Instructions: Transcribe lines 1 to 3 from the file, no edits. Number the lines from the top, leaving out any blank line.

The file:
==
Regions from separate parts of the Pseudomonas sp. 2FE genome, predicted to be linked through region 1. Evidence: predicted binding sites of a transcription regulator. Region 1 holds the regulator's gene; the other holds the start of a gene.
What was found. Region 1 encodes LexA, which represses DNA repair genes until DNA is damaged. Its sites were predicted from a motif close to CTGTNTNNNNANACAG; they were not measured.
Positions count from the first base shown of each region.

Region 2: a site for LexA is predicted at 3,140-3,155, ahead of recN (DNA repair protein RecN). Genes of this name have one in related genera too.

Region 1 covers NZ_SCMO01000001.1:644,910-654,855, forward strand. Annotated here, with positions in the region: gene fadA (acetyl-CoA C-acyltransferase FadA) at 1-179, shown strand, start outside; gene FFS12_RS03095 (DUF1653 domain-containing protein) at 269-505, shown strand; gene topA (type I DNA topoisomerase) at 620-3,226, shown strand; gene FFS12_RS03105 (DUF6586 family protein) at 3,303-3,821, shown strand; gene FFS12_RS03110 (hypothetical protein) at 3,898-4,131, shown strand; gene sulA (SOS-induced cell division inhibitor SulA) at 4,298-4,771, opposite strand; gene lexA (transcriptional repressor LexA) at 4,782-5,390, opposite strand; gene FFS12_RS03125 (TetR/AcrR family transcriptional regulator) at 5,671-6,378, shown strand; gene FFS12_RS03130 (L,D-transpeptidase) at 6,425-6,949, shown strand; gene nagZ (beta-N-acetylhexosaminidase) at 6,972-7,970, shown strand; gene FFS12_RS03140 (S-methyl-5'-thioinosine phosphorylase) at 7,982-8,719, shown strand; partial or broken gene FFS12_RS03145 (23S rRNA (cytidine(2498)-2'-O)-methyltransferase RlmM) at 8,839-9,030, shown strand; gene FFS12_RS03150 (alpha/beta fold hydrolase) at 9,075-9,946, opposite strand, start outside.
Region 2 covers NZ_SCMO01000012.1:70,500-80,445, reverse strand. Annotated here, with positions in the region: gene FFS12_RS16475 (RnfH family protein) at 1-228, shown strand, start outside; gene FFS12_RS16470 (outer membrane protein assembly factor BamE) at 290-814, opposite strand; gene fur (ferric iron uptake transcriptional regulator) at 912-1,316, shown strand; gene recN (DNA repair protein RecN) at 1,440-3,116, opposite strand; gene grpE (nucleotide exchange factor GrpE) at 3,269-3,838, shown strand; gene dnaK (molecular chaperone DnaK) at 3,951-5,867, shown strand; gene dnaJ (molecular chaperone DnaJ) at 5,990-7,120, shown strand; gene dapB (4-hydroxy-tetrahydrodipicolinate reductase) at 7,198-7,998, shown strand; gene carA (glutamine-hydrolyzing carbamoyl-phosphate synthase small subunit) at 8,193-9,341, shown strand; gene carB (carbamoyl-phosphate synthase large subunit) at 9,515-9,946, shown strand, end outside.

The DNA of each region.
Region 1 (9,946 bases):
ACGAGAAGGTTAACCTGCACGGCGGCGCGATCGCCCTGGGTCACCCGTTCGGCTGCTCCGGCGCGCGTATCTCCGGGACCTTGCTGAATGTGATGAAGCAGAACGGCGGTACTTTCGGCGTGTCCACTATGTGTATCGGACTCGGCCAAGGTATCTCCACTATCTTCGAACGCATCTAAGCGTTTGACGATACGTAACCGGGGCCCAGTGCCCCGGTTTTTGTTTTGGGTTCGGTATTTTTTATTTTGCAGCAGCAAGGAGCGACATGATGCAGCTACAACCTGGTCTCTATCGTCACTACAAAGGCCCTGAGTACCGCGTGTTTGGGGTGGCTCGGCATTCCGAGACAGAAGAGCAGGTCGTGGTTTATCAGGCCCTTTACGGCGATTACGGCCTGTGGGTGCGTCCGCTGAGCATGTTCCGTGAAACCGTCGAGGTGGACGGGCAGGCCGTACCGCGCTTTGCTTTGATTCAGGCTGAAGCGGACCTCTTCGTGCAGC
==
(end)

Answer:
Regions from separate parts of the Pseudomonas sp. 2FE genome, predicted to be linked through region 1. Evidence: predicted binding sites of a transcription regulator. Region 1 holds the regulator's gene; the other holds the start of a gene.
What was found. Region 1 encodes LexA, which represses DNA repair genes until DNA is damaged. Its sites were predicted from a motif close to CTGTNTNNNNANACAG; they were not measured.
Positions count from the first base shown of each region.